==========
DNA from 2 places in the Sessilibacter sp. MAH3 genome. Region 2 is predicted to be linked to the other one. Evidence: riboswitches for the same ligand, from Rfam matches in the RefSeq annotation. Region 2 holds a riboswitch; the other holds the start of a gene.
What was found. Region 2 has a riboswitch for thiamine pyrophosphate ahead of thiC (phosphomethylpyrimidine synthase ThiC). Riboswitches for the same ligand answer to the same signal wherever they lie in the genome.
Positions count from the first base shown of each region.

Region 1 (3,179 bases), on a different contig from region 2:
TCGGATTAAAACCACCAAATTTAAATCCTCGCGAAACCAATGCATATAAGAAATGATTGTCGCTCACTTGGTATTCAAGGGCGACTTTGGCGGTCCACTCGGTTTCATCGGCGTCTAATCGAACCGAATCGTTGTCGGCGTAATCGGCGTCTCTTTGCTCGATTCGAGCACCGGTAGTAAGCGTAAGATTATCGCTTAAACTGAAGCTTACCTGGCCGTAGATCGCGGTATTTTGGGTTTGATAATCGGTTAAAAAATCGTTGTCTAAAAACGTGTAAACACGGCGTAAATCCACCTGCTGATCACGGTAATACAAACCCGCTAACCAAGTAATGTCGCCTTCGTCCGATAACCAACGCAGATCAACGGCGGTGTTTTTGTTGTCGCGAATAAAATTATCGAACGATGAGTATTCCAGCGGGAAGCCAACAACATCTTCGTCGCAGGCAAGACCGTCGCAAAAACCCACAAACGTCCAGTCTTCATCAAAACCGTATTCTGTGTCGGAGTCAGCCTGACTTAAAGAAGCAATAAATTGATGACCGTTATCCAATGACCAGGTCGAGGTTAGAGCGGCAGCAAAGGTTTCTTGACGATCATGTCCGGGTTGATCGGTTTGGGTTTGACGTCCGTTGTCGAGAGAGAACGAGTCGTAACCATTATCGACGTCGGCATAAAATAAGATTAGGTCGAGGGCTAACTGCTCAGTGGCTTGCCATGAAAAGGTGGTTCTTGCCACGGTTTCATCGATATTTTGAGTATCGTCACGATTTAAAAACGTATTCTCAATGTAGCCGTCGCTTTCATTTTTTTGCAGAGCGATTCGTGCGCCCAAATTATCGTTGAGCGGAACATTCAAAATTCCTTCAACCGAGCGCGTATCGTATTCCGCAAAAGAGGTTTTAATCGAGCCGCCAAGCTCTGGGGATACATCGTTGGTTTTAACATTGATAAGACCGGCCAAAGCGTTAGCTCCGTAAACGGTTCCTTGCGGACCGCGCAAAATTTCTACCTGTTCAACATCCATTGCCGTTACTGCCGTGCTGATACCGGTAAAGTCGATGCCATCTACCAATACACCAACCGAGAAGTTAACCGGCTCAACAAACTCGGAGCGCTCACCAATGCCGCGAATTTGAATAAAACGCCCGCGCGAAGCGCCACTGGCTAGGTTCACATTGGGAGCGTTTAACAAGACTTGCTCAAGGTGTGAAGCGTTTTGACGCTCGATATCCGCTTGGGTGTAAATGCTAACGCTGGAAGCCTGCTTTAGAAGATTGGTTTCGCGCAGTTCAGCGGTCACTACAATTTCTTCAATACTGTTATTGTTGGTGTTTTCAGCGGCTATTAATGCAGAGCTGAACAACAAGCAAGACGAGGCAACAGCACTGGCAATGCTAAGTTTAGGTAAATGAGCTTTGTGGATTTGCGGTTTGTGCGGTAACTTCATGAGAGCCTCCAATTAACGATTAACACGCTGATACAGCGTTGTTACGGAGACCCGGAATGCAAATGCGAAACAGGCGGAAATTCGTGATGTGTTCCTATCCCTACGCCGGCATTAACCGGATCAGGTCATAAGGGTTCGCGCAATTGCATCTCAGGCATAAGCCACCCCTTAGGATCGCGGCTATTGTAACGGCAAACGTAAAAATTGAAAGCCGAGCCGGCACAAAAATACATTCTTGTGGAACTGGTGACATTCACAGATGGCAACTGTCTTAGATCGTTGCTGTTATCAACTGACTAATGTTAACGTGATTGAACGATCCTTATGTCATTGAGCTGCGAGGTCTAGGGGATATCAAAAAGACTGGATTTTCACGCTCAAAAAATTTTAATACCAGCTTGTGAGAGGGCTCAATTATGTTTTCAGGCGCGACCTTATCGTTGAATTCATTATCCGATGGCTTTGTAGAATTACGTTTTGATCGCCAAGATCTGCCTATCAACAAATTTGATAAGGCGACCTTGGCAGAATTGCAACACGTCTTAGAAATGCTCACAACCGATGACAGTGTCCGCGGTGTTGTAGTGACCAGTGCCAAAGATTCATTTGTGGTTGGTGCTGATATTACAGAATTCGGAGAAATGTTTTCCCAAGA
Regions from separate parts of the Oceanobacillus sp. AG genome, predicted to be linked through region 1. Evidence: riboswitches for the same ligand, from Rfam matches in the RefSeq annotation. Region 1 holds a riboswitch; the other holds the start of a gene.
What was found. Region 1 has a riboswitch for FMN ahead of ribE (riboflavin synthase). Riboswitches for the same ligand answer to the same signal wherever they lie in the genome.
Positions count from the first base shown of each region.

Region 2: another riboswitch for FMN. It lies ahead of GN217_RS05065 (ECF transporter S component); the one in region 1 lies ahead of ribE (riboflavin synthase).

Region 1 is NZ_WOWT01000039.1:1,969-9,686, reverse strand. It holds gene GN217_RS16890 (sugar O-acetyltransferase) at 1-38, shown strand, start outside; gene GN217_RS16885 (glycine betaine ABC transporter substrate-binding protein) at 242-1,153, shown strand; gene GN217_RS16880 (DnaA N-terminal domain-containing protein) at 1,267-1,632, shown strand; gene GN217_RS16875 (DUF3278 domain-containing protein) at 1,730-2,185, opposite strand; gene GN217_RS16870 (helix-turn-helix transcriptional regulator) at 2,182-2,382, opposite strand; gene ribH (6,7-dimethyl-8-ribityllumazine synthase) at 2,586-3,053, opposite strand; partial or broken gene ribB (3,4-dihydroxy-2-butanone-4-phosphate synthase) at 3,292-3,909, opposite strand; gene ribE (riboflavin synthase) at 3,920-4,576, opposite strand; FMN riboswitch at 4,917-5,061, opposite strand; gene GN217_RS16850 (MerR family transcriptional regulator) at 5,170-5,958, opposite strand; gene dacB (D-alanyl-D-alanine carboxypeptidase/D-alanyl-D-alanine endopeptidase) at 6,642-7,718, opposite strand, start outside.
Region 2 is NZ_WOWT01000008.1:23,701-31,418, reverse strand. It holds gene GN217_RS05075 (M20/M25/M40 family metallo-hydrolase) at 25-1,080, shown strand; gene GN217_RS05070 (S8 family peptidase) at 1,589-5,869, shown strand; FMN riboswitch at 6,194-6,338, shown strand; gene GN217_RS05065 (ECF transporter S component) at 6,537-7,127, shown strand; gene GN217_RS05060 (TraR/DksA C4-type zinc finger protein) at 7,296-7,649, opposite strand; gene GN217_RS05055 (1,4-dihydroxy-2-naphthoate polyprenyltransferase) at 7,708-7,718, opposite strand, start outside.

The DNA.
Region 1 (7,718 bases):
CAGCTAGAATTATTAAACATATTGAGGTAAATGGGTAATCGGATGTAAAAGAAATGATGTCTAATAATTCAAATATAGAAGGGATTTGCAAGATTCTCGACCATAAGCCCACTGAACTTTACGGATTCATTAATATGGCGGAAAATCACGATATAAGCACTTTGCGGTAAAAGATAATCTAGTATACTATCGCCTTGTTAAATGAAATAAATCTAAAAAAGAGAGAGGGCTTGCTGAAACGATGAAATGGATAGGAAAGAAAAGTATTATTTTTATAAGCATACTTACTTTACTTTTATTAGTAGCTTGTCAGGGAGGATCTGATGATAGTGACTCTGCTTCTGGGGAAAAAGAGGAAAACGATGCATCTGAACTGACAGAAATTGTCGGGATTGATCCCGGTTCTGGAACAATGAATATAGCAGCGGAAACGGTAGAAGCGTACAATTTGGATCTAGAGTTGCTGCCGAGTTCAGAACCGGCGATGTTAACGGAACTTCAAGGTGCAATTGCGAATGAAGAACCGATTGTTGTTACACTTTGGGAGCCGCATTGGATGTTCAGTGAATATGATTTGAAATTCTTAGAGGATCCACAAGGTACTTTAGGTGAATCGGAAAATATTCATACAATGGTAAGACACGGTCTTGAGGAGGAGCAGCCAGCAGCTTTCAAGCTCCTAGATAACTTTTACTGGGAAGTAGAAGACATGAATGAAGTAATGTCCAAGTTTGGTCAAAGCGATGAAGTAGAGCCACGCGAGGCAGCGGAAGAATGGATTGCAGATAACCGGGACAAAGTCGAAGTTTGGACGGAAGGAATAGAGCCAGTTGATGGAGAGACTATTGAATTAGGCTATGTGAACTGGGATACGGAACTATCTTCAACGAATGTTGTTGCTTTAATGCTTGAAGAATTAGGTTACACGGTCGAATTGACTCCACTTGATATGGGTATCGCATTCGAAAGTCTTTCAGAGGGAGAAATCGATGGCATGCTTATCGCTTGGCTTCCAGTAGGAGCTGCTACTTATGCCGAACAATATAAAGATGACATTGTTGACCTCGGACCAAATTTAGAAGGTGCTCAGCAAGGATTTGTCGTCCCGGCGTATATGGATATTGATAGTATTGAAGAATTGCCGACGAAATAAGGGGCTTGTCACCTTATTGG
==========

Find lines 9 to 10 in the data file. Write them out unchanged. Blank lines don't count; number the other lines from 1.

Region 2: another riboswitch for FMN. It lies ahead of GN217_RS05065 (ECF transporter S component); the one in region 1 lies ahead of ribE (riboflavin synthase).

Region 1 is NZ_WOWT01000039.1:1,969-9,686, reverse strand. It holds gene GN217_RS16890 (sugar O-acetyltransferase) at 1-38, shown strand, start outside; gene GN217_RS16885 (glycine betaine ABC transporter substrate-binding protein) at 242-1,153, shown strand; gene GN217_RS16880 (DnaA N-terminal domain-containing protein) at 1,267-1,632, shown strand; gene GN217_RS16875 (DUF3278 domain-containing protein) at 1,730-2,185, opposite strand; gene GN217_RS16870 (helix-turn-helix transcriptional regulator) at 2,182-2,382, opposite strand; gene ribH (6,7-dimethyl-8-ribityllumazine synthase) at 2,586-3,053, opposite strand; partial or broken gene ribB (3,4-dihydroxy-2-butanone-4-phosphate synthase) at 3,292-3,909, opposite strand; gene ribE (riboflavin synthase) at 3,920-4,576, opposite strand; FMN riboswitch at 4,917-5,061, opposite strand; gene GN217_RS16850 (MerR family transcriptional regulator) at 5,170-5,958, opposite strand; gene dacB (D-alanyl-D-alanine carboxypeptidase/D-alanyl-D-alanine endopeptidase) at 6,642-7,718, opposite strand, start outside.